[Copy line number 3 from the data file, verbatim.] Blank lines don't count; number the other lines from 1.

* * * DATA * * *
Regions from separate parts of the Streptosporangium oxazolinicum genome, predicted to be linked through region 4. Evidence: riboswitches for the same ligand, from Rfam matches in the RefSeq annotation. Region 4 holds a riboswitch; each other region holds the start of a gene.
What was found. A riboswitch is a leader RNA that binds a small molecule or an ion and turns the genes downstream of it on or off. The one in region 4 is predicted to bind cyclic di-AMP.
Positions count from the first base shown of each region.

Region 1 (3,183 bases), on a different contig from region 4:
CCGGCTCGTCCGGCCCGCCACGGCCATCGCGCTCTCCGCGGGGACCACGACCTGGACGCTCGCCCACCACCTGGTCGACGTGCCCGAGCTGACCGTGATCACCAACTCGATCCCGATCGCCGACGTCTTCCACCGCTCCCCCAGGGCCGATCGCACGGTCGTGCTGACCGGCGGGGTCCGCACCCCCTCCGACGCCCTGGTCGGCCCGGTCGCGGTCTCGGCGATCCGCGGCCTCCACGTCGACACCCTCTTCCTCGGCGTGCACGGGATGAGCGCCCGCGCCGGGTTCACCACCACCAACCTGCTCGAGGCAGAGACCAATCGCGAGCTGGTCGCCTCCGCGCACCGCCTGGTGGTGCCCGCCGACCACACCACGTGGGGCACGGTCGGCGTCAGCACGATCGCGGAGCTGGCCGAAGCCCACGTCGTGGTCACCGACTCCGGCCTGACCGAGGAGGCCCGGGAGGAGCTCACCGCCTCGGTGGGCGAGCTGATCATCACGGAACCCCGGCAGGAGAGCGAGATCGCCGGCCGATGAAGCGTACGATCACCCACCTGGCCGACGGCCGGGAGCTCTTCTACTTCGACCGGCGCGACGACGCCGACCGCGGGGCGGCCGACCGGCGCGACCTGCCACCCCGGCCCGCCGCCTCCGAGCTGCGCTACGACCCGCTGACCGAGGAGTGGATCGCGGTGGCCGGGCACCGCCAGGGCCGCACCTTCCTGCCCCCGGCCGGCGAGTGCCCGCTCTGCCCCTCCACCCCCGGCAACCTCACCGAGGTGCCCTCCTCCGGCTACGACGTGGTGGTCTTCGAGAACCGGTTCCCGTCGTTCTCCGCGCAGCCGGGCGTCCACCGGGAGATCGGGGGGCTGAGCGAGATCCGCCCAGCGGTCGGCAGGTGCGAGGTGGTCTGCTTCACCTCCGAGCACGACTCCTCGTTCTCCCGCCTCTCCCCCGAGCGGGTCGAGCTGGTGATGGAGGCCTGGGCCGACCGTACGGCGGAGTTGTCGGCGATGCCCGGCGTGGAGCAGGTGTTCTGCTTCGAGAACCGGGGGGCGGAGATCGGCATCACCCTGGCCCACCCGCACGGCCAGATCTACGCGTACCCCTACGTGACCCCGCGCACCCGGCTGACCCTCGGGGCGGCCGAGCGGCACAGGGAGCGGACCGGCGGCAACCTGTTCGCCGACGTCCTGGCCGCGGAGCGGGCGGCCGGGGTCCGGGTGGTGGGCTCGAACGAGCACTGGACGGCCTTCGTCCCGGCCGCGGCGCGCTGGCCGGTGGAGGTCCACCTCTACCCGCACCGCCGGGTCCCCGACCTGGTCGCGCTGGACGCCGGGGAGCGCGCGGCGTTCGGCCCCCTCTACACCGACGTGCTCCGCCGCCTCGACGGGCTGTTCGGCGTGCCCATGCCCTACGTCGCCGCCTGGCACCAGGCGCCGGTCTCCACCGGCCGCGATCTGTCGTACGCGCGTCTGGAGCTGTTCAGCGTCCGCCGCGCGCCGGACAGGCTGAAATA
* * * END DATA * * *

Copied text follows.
Positions count from the first base shown of each region.